A Guide to Dream Interpretation
The Poet's Dreams: Gwydion's Song 

The Poet's Dreams: Gwydion's Songs 

Dreams that define, dreams that add humor, dreams that awaken.


Gwydion was an ancient Celtic wizard who sang the trees of the forest into a sentient army that won the day against the mighty Brits at Cad Goddeu, what was known as the "battle of the trees". In those early days the words of the Wizard Poets held much power and transformational energy. A fragment of this magical story finds its way into the book The Archipelago of Dreams: The Island of the Dream Healer.





In an attempt to capture as much of the mystery of dreams as possible, I've added both Art and Poetry to speak to that for which there are no words. In these next few words can be found visions every bit as enlightening as those of the painter and sculptor.


Dreams: Are "The Royal Road to the Soul", says Thomas Moore, American author and psychotherapist. Moore goes on to say that sometimes the route to the soul is uneasy, but perhaps it is this road that must be taken, through that emotion that we don't want to go through, through the understandings of self that we rather not confront that leads us to the soul and its most satisfying and creative work.


Some dreams mirror what it is that we long for—what is void­— in our waking lives:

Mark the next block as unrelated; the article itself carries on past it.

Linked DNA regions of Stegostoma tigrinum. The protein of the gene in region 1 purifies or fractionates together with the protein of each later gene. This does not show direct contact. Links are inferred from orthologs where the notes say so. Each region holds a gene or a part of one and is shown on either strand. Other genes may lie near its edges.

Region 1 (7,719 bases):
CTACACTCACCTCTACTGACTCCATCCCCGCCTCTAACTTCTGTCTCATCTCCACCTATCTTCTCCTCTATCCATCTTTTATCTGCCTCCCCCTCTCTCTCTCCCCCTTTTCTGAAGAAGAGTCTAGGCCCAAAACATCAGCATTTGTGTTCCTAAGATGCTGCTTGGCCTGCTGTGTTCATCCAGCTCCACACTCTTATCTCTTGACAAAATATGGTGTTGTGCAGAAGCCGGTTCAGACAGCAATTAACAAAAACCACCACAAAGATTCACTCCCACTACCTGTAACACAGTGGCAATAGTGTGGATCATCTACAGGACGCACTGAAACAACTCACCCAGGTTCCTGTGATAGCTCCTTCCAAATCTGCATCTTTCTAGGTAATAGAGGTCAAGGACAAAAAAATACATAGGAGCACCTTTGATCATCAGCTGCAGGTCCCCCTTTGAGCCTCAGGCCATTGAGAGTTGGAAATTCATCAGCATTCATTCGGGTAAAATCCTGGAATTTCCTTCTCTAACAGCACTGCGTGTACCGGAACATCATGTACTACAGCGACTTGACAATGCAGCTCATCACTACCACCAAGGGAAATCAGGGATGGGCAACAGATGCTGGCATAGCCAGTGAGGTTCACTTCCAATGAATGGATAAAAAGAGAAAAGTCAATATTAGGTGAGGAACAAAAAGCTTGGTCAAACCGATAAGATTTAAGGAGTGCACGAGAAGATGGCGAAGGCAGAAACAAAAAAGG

The Land Of Dreams


Awake, awake my little Boy!

Thou wast thy Mother's only joy:

Why dost thou weep in thy gentle sleep?

Awake! thy Father does thee keep.


"O, what land is the Land of Dreams?

What are its mountains, and what are its streams?

O Father, I saw my Mother there,

Among the lillies by waters fair.


Among the lambs clothed in white

She walked with her Thomas in sweet delight.

I wept for joy, like a dove I mourn—

O when shall I return again?"


Dear child, I also by pleasant streams

Have wandered all night in the Land of Dreams;

But though calm and warm the waters wide,

I could not get to the other side.


"Father, O Father, what do we here,

In this land of unbelief and fear?

The Land of Dreams is better far

Above the light of the Morning Star."


                                       -William Blake



While other dreams give glimpses into the possibilities of our lives:


                "In happy hours, when the imagination wakes like a wind at midnight, and the soul trembles in all its leaves, it is a joy to be uplifted on its wings, and listen to the prophetic voices in the air that call us onward."



The following was writtrn by Edgar Allan Poe when he was only 18. Though it is said not to be a mature rendition of Poe's work Zireaux said of him in general, "Freedom through form, fancy as precision, music as mathematical formula, mutation through logic, a brilliantly bridled madness — this is Poe."